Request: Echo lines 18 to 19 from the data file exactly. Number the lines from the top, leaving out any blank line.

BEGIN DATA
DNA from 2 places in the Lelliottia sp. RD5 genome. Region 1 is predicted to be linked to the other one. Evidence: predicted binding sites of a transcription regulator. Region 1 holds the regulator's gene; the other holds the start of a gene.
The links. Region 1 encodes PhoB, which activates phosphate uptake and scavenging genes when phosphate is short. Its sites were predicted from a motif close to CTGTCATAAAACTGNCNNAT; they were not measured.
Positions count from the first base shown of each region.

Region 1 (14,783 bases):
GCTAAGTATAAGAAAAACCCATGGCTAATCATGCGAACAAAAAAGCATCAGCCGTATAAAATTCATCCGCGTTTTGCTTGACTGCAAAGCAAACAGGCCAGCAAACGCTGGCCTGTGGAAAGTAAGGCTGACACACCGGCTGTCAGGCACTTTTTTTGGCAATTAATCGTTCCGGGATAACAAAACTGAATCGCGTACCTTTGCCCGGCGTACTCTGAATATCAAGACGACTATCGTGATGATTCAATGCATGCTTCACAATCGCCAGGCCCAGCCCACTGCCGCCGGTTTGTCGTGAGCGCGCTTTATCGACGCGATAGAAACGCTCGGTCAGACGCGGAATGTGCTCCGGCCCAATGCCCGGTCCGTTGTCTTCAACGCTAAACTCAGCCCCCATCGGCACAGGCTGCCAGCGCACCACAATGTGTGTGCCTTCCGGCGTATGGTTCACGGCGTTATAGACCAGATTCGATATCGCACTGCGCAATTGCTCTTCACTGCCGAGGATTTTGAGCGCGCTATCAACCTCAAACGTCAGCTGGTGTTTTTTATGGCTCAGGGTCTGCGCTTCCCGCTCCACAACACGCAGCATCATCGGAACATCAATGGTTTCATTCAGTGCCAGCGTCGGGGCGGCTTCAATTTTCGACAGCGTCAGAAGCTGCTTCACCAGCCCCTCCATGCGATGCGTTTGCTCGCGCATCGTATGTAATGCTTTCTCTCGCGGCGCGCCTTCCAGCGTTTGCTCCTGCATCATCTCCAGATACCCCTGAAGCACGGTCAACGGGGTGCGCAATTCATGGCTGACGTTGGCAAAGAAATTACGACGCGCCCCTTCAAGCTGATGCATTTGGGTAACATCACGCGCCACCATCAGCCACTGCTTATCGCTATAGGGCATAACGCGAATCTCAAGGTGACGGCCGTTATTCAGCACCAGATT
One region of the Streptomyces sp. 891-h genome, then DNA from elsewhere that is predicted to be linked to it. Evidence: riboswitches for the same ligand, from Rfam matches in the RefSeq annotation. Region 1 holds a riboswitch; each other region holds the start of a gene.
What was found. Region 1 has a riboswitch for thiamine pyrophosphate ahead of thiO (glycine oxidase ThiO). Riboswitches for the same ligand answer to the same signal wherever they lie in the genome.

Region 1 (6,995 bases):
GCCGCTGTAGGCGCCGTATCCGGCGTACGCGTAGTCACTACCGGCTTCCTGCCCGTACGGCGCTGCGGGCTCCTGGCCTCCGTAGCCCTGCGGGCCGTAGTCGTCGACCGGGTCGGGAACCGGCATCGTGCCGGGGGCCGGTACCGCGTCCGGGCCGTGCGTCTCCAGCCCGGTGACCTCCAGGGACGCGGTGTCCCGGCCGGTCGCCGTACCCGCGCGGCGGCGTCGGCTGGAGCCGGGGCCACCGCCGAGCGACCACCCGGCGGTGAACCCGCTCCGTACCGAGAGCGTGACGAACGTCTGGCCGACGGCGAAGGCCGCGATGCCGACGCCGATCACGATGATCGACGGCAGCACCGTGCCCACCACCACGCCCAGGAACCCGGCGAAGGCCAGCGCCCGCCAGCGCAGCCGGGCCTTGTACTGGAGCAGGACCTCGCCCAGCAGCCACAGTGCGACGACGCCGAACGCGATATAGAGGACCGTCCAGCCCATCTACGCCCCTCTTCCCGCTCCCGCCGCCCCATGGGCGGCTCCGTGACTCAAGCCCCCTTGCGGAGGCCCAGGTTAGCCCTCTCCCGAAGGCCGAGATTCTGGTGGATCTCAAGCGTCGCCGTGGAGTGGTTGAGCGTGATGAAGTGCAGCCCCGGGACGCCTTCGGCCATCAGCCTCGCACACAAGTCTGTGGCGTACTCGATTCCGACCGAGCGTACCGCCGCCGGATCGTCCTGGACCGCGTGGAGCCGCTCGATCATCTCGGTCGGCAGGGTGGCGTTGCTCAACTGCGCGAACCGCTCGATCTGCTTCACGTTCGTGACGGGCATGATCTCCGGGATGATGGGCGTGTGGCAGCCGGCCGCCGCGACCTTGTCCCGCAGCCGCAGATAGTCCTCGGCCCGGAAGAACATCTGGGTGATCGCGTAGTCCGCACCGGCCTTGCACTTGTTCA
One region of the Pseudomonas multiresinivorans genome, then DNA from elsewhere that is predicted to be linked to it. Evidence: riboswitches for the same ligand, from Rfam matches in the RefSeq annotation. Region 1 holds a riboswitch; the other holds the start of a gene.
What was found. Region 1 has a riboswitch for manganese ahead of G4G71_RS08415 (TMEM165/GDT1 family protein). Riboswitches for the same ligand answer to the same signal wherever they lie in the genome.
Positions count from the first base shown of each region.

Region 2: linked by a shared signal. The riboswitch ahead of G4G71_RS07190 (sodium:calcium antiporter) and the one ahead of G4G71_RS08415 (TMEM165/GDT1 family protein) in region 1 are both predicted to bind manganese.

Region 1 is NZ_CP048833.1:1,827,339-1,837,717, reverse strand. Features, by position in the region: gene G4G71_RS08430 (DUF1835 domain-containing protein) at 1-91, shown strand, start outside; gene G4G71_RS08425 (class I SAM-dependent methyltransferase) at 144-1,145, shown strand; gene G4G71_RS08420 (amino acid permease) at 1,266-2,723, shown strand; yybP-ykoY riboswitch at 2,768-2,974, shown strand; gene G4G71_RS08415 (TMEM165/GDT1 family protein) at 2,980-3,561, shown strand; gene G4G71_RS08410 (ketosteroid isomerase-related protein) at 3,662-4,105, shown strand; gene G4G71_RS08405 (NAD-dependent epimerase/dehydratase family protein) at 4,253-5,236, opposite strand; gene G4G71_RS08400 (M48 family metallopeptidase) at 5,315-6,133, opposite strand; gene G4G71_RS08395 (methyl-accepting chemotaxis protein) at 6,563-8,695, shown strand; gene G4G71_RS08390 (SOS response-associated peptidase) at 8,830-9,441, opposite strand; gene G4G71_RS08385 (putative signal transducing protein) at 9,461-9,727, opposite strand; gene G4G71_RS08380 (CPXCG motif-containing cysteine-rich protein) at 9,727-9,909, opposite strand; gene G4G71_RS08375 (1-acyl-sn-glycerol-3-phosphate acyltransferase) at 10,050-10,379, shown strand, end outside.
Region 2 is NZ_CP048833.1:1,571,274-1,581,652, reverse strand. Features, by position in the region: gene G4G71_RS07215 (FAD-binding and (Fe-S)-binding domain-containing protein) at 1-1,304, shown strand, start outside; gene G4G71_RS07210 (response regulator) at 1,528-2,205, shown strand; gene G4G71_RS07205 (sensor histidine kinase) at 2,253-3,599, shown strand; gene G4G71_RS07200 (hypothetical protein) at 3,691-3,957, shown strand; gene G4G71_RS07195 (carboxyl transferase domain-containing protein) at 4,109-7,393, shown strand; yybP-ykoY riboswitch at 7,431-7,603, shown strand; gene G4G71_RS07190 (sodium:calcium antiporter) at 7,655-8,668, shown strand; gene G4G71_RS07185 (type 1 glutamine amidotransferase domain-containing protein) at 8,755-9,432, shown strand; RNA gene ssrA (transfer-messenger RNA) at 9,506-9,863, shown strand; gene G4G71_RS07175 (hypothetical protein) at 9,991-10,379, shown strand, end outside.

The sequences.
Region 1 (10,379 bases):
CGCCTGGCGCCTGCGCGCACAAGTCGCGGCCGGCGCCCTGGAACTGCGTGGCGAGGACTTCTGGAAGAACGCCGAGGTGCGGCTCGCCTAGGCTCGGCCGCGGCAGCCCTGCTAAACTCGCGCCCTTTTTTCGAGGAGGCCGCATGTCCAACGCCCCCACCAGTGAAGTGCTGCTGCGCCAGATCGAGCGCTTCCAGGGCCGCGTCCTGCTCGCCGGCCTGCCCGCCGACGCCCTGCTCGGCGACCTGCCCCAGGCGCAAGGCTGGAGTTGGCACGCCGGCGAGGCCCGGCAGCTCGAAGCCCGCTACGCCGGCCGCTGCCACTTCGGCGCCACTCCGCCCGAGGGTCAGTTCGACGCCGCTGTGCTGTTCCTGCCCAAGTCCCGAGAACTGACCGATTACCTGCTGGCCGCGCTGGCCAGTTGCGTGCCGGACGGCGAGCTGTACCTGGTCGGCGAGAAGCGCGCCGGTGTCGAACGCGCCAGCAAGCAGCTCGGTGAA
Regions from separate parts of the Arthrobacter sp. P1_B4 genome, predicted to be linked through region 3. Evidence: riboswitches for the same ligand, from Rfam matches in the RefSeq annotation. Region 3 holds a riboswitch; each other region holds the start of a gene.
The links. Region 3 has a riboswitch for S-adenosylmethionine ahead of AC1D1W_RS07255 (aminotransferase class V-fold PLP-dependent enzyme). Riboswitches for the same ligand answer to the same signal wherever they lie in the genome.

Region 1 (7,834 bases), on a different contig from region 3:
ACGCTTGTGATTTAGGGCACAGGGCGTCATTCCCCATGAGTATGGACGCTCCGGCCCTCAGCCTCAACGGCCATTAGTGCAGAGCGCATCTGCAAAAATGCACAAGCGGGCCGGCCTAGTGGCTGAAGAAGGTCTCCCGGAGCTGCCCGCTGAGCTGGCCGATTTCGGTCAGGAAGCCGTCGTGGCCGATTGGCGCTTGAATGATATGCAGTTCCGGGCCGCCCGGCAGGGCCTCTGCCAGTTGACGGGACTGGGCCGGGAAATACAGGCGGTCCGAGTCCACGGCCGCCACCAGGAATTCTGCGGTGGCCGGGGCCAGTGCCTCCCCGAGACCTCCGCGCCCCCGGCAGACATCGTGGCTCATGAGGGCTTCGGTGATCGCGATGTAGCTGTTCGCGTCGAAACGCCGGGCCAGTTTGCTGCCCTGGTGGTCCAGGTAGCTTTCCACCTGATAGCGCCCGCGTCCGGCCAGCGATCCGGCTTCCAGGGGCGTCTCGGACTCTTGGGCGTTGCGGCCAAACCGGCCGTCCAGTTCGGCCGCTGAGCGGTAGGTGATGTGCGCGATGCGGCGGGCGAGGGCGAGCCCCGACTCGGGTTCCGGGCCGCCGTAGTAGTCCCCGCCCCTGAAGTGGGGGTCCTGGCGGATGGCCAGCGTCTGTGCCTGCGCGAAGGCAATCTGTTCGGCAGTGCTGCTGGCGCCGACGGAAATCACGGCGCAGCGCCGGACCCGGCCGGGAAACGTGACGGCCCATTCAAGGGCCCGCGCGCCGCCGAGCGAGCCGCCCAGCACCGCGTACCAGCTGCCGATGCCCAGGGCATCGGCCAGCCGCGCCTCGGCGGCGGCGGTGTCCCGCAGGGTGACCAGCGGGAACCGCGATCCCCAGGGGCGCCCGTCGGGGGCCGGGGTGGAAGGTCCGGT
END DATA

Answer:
CGCCTGGCGCCTGCGCGCACAAGTCGCGGCCGGCGCCCTGGAACTGCGTGGCGAGGACTTCTGGAAGAACGCCGAGGTGCGGCTCGCCTAGGCTCGGCCGCGGCAGCCCTGCTAAACTCGCGCCCTTTTTTCGAGGAGGCCGCATGTCCAACGCCCCCACCAGTGAAGTGCTGCTGCGCCAGATCGAGCGCTTCCAGGGCCGCGTCCTGCTCGCCGGCCTGCCCGCCGACGCCCTGCTCGGCGACCTGCCCCAGGCGCAAGGCTGGAGTTGGCACGCCGGCGAGGCCCGGCAGCTCGAAGCCCGCTACGCCGGCCGCTGCCACTTCGGCGCCACTCCGCCCGAGGGTCAGTTCGACGCCGCTGTGCTGTTCCTGCCCAAGTCCCGAGAACTGACCGATTACCTGCTGGCCGCGCTGGCCAGTTGCGTGCCGGACGGCGAGCTGTACCTGGTCGGCGAGAAGCGCGCCGGTGTCGAACGCGCCAGCAAGCAGCTCGGTGAA
Regions from separate parts of the Arthrobacter sp. P1_B4 genome, predicted to be linked through region 3. Evidence: riboswitches for the same ligand, from Rfam matches in the RefSeq annotation. Region 3 holds a riboswitch; each other region holds the start of a gene.